Janet Yellen Suggests High Prices Are Here To Stay

Inflation is coming down, but not fast enough for Americans hoping for a widespread drop in prices, according to Treasury Secretary Janet Yellen.

While testifying before the Senate Banking Committee on Thursday, Yellen admitted that prices for most items are unlikely to return to where they were before the inflation crisis began in 2021.

“I don’t expect the level of prices to go down. Some prices will be higher than they were before the pandemic and will stay higher. But wages have risen considerably, and the pace of price increases has receded over the past six months,” Yellen said during her exchange with Sen. John Kennedy (R-LA).

In 2021 and 2022, prices for everything, including groceries, new cars, and health insurance, surged due to pandemic-induced disruptions in the global supply chain, an extremely tight labor market, and increased consumer demand.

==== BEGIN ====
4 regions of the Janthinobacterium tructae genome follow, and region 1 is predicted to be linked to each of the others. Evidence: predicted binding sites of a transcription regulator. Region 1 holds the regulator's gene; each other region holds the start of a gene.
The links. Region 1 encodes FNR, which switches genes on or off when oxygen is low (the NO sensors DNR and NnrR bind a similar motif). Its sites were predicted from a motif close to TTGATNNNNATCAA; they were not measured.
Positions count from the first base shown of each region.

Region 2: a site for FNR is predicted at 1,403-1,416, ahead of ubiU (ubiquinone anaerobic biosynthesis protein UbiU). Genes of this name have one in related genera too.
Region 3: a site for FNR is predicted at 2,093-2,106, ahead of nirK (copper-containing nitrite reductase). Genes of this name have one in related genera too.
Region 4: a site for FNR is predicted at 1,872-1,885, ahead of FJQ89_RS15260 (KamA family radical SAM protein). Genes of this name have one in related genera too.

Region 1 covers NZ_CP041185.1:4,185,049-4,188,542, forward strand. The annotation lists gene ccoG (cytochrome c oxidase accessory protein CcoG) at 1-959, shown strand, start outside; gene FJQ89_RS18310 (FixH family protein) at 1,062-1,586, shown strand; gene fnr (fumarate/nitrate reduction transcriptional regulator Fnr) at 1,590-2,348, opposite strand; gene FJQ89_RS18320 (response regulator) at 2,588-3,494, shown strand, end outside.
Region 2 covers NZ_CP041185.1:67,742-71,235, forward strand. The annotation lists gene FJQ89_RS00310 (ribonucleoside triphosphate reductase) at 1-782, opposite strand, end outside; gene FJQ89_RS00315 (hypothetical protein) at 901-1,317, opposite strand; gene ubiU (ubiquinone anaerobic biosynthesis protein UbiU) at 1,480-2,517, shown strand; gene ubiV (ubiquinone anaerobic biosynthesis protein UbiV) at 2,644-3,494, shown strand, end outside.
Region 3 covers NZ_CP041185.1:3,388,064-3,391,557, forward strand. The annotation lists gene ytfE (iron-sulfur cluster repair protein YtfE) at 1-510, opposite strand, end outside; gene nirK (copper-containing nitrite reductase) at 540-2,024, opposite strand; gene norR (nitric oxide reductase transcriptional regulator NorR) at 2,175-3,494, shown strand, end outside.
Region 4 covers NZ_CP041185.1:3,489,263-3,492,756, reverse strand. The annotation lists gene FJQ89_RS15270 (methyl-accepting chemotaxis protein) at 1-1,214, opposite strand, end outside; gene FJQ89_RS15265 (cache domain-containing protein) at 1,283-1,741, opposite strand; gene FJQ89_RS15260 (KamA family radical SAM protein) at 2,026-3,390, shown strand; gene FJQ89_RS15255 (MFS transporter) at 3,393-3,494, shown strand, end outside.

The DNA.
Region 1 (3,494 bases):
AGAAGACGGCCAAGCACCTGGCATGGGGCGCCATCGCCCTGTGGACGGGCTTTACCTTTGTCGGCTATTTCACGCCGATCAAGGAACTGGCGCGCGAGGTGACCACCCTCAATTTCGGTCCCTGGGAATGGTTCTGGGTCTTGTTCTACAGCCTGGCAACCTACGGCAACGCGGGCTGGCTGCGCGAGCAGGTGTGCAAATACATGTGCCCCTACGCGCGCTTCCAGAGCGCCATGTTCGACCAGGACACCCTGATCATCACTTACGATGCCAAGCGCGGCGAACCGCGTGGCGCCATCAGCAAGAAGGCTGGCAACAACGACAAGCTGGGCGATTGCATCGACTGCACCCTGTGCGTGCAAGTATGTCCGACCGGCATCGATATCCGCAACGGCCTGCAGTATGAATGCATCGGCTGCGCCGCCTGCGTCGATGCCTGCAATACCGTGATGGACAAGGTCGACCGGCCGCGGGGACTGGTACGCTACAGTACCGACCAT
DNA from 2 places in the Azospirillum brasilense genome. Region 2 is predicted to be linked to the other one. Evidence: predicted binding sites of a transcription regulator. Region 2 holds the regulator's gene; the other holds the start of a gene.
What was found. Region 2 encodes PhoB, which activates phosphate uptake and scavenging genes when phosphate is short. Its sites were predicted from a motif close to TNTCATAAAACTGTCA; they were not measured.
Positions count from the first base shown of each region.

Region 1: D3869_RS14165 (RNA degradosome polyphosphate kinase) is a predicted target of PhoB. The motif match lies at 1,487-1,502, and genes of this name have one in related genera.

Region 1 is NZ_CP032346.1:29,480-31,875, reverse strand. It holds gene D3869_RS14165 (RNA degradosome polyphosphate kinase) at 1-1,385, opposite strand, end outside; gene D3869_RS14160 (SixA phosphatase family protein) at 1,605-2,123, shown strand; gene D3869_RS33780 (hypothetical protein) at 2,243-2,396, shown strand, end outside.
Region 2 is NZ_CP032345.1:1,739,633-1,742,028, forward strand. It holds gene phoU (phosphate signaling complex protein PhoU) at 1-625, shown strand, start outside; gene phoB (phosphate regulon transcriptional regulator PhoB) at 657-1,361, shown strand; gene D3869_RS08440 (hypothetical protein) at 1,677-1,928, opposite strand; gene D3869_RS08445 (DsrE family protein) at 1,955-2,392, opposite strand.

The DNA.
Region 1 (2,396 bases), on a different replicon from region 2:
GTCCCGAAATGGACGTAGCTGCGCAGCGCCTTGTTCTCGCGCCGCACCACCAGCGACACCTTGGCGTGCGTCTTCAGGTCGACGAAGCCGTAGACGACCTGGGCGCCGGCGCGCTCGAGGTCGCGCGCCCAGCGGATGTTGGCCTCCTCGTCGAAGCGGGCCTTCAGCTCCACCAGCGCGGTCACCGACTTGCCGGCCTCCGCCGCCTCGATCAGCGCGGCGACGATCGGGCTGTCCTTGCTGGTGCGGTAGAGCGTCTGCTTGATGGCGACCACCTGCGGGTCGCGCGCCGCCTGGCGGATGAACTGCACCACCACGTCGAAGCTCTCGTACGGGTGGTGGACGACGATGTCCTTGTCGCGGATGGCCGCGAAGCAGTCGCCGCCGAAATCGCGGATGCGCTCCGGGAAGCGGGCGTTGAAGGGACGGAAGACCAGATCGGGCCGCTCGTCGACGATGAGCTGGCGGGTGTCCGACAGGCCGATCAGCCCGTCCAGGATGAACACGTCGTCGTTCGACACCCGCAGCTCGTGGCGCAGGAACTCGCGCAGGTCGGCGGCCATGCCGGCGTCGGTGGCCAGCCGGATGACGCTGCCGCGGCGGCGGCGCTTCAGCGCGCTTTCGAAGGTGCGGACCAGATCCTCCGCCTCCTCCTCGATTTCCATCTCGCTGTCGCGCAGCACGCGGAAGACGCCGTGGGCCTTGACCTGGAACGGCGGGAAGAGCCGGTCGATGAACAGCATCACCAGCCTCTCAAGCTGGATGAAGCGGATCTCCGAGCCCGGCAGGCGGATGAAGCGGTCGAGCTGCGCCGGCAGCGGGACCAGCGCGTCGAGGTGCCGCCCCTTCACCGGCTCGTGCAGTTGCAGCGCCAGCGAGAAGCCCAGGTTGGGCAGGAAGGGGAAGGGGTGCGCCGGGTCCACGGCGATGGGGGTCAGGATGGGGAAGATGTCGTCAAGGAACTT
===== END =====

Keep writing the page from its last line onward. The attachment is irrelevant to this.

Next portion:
“We don’t have to get the prices down because wages are increasing. So Americans, on average, are better off even though the level of prices is higher,” Yellen said.

However, if you ask the majority of middle-class Americans, they’ll say they haven’t seen an increase in wages, with many needing to have more than one job to pay groceries and rent.

Federal Reserve Chair Jerome Powell echoed a similar sentiment in an interview with 60 Minutes that aired on Sunday.

“The prices of some things will decline, and others will go up. But we don’t expect a decline in the overall price level. That doesn’t tend to happen in economies, except in very negative circumstances,” Powell said.

High inflation has created severe financial pressures for most U.S. households, which are forced to pay more for everyday necessities like food and rent. Food prices are up 34% from the start of 2021, while shelter costs are up 19%. Additionally, energy prices are up 33%.

The financial burden is particularly felt by middle and low-income Americans, whose already-stretched paychecks are heavily affected by price fluctuations.

“The plight of the economy over the next 12 months may help to dictate whether it was wise or not for President Biden to brag about Bidenomics,” said Mark Hamrick, senior economic analyst at Bankrate.